Democratic hopeful Pete Buttigieg announced his first slate of policy ideas Thursday, a series of leftwing proposals that show how far the Democratic field has shifted in just a few years.
Buttigieg was for a time seen as a potential front-runner for the Democratic nomination. But his poll numbers flagged following the entry of former Vice President Joe Biden, meaning that he may be following fellow candidates Beto O’Rourke and Kamala Harris in “rebooting” his campaign with a flashy new set of policy proposals.
In a new “Issues” section of his website, Buttigieg has outlined three broad categories of policy stances: “Freedom,” “Security,” and “Democracy.”
By “freedom,” Buttigieg appears to primarily mean more government spending. Stopping short of backing a universal single-payer system, Buttigieg instead supports “Medicare for All Who Want It,” to convert Medicare into a public option. He also supports free or heavily subsidized college, like his competitor Sen. Elizabeth Warren.
At the same time, freedom entails expanding federal entitlements to protected minority groups. Front and center is a proposal to “create a commission to propose reparations policies for Black Americans.” This idea puts Buttigieg to the left of even Sen. Bernie Sanders, who refused to back reparations in 2016 and has only recently come to support a bill to “study” the issue. Buttigieg’s “freedom” proposals also include other far left plans like repealing the Hyde Amendment and passing the Equal Rights Amendment.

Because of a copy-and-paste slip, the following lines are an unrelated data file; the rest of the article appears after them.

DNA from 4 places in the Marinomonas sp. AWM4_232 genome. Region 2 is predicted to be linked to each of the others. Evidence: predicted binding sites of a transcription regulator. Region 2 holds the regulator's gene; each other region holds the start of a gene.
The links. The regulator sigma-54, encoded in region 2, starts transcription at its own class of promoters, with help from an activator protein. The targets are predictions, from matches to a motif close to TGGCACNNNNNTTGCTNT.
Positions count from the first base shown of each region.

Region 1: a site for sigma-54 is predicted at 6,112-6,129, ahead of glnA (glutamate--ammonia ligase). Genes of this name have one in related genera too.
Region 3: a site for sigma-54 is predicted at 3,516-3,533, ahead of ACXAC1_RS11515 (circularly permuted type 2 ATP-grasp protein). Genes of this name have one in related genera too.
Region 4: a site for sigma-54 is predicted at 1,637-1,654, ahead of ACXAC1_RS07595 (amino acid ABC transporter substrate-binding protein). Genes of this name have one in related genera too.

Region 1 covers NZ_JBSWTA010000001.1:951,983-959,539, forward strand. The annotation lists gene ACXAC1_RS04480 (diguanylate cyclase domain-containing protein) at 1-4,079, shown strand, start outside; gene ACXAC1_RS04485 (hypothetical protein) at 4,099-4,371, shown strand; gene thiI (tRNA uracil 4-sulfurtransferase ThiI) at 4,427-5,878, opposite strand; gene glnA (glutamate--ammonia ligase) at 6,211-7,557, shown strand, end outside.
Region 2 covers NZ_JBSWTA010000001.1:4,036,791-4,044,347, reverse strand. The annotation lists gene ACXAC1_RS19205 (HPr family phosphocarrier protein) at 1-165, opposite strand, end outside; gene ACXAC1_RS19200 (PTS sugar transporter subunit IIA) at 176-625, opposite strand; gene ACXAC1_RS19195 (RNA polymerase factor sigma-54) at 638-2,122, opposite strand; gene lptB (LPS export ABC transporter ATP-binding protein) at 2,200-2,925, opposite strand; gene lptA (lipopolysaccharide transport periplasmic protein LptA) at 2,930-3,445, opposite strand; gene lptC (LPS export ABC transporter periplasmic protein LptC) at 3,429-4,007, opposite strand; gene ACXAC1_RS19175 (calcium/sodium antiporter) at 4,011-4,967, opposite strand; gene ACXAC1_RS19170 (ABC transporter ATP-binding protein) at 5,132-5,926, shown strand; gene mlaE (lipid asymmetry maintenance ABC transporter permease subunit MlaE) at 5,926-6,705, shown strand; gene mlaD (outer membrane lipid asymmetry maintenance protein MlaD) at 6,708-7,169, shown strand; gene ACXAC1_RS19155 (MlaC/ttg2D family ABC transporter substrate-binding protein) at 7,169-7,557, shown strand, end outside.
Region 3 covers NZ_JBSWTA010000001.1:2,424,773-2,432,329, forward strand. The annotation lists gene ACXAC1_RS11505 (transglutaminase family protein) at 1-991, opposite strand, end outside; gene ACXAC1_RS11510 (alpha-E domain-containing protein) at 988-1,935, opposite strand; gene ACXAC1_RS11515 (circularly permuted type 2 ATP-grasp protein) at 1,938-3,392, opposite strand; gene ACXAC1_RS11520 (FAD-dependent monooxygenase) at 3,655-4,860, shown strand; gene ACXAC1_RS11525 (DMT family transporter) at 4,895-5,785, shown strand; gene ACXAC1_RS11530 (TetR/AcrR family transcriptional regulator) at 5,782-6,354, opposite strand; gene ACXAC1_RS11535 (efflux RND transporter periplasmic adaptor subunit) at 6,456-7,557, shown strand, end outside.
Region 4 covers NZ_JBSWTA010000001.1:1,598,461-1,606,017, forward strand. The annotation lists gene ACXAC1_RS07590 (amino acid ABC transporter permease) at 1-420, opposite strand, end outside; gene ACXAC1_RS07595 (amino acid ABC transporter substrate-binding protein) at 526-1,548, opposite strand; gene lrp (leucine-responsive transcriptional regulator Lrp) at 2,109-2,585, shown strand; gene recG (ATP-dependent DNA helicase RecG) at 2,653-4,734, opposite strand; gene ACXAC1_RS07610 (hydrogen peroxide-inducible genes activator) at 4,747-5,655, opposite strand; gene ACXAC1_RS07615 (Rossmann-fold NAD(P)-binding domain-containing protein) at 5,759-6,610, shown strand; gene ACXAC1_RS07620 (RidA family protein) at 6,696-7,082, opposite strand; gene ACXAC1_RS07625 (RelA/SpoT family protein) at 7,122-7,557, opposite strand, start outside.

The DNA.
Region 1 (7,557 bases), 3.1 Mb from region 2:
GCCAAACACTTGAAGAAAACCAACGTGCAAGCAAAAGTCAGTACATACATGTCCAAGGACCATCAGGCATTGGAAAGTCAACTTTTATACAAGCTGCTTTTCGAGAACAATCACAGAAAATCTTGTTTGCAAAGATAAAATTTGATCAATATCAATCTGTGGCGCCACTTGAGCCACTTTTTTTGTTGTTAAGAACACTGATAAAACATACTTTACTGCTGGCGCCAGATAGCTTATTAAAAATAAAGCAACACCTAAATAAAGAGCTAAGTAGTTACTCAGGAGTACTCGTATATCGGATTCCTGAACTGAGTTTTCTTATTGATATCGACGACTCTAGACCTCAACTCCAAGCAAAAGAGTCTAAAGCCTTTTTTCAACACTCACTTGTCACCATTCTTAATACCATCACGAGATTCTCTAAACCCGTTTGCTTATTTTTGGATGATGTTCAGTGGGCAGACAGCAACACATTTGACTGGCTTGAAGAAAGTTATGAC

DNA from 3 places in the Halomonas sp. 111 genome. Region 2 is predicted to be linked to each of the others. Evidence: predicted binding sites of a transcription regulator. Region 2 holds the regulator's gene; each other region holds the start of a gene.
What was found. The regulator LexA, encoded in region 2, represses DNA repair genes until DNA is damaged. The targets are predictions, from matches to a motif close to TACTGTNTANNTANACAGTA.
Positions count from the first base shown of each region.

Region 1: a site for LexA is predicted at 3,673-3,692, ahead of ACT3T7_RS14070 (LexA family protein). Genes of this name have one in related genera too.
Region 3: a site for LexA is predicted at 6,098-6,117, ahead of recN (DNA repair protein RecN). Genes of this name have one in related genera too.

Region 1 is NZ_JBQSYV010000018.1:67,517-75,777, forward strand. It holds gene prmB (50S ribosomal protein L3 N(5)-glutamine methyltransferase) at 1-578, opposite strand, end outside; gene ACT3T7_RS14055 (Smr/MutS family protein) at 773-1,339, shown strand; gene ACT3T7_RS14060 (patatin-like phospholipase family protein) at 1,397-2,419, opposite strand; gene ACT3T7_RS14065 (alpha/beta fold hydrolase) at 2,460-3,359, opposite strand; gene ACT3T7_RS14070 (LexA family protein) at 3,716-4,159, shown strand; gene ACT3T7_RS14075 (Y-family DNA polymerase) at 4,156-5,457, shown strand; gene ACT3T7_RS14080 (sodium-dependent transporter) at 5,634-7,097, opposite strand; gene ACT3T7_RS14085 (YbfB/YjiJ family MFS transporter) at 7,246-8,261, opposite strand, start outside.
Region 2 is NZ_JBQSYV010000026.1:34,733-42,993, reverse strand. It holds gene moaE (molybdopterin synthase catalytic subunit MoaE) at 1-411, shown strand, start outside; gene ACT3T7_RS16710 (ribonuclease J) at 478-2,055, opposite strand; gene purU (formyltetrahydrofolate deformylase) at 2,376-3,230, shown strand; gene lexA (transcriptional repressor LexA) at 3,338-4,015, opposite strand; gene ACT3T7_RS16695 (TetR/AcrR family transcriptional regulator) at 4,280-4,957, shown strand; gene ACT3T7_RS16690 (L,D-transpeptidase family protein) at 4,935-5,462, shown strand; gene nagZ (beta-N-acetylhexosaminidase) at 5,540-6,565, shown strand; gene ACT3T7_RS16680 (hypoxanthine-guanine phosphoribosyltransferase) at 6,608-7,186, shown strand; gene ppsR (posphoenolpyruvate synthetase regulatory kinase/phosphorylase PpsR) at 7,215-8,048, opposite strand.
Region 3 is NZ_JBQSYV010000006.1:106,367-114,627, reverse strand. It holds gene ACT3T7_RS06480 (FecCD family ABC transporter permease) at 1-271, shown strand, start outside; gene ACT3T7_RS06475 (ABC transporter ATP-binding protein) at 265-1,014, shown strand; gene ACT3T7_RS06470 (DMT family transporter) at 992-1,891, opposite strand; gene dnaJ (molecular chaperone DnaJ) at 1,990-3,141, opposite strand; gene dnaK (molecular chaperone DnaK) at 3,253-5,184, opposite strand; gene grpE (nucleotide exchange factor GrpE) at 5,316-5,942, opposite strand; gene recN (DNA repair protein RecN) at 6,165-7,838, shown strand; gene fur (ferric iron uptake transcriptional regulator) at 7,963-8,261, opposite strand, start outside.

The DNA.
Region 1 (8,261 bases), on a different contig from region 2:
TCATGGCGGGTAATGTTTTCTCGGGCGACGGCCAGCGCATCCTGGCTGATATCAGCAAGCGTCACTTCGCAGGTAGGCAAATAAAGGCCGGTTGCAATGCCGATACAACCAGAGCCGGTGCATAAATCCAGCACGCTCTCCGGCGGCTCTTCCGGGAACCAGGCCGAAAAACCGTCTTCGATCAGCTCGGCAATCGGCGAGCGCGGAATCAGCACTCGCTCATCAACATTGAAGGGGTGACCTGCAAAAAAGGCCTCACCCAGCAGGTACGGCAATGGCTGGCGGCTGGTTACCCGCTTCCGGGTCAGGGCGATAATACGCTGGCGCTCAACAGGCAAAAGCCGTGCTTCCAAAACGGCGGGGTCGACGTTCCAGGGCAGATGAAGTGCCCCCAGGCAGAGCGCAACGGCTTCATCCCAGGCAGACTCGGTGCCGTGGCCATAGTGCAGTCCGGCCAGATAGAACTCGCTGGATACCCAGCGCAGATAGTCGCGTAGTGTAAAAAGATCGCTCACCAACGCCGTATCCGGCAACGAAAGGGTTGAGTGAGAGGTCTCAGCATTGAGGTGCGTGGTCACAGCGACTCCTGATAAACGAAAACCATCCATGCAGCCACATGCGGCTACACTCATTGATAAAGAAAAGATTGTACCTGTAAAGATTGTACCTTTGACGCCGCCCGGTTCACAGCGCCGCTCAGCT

Buttigieg is a former Navy officer, but the first item on his security list is not enhancing America’s military preparedness. Rather, it is passing a Green New Deal, a proposal expected to cost nine trillion dollars a year and have essentially no impact on global temperature. In addition, Buttigieg would also create a “nationwide gun licensing system,” one of three candidates to propose federal tracking of gun owners.
Other proposals in the “security” section include legalizing marijuana, abolishing the death penalty, and raising the minimum wage to $15.
Lastly comes Buttigieg’s suite of overhauls to American democracy. Front and center is abolishing the Electoral College, which handed President Donald Trump the White House in 2016. However, recognizing that the EC will not be abolished “overnight,” Buttigieg also supports the National Popular Vote Interstate Compact to convert it into a de facto national vote. Additionally, Buttigieg is refloating his Supreme Court packing plan, which even left-leaning Slate acknowledged is unconstitutional.
It is unlikely that Buttigieg—currently in fifth place with less than six percent of the primary vote—will garner his party’s nomination. However, as a young, rising star, the South Bend mayor’s proposals mark the direction of Democratic politics in the coming years. Many of these proposals would have been well outside the bounds for a serious presidential contender just four years ago; today, they are increasingly mainstream.